Analysis of spontaneous calcium transients and calcineurin cellular activity
Spontaneous calcium transients were monitored on micropellets at day 3 of differentiation. Micropellets were rinsed with buffer containing 145 mM NaCl, 5 mM KCl, 2 mM CaCl2, 2 mM MgCl2, 10 mM HEPES, 10 mM glucose (pH 7.4) and incubated with Fluo 4-AM (500 µg/mL; Invitrogen) and Pluronic F-127 (0.1%; Invitrogen) at 37 °C for 45 min. Calcium imaging was performed for 30 min using a Multi-photon Zeiss LSM 7MP OPO microscope (Zeiss, Marly le Roi, France) and analyzed with the ZEN software (Zeiss).
Calcineurin activity was measured using the calcineurin cellular activity assay kit (Enzo, Villeurbane, France). Day 3-micropellets were rinsed in Tris Buffered Saline (TBS), lysed in the lysis buffer containing the protease inhibitor cocktail and grinded using an Ultra-turrax dispenser. Samples were then stored at -80 °C before quantification of calcineurin cellular activity by measuring the Ca2+/calmodulin-dependent Ser/Thr protein phosphatase 2B (PP2B) activity according to manufacturer’s instructions.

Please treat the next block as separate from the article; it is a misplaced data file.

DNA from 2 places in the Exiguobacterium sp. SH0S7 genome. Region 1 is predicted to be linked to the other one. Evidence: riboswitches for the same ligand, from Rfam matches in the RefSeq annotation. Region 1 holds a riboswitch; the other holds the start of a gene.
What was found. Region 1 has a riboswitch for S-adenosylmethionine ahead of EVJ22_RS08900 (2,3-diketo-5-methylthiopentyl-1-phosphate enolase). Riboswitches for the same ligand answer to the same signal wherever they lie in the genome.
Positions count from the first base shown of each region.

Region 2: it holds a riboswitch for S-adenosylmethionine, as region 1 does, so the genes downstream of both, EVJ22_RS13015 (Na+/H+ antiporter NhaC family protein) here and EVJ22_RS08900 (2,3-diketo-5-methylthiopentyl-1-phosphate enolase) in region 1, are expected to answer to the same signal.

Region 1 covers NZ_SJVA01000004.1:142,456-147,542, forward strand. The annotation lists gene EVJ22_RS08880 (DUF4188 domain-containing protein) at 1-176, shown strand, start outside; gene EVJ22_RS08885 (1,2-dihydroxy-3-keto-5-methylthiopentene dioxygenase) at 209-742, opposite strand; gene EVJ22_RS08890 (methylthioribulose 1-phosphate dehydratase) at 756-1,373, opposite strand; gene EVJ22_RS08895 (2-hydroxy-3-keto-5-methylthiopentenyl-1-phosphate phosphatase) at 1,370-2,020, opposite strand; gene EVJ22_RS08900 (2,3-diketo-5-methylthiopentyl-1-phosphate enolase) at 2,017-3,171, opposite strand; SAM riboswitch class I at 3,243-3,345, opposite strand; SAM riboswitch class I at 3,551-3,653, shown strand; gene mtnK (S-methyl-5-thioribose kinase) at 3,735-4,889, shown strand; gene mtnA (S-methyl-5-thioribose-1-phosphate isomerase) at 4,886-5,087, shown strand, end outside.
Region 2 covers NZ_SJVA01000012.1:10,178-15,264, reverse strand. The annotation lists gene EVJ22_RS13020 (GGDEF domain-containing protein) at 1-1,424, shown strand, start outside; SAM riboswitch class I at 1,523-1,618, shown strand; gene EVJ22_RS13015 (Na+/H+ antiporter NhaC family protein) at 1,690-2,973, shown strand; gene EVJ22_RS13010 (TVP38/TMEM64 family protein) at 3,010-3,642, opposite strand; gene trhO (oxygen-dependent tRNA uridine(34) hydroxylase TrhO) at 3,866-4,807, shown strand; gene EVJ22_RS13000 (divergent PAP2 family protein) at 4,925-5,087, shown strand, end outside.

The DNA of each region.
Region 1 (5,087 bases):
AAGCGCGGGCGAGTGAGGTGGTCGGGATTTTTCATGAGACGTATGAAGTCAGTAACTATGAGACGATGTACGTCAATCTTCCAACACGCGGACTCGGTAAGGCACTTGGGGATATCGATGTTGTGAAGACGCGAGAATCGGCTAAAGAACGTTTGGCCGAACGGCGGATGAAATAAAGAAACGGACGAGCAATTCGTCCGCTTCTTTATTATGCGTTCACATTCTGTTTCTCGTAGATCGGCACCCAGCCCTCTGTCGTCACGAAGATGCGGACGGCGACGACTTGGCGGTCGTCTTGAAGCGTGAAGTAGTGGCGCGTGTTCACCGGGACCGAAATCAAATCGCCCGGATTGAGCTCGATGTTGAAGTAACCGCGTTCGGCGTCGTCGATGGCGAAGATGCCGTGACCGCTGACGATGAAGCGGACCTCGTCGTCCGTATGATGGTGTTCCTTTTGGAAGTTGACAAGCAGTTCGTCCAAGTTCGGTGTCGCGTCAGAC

Statistical analysis was performed using GraphPad Prism 7 software (San Diego, USA). Data were represented as mean ± standard error of the mean (sem) of separate experiments. Data did not assume a Gaussian distribution and were analyzed using appropriate nonparametric statistical tests. The comparison between 2 unpaired groups was performed using a Mann-Whitney test. The comparison between one group compared to the control group normalized to 1 or 100% was performed using a Wilcoxon signed rank test. The comparison between different groups was analyzed by a Kruskall-Wallis test followed by a Dunn’s multiple comparisons test. Correlations were analyzed with a nonparametric Spearman test. Statistical differences were indicated as *: p < 0.05, **: p < 0.01, ***: p < 0.001.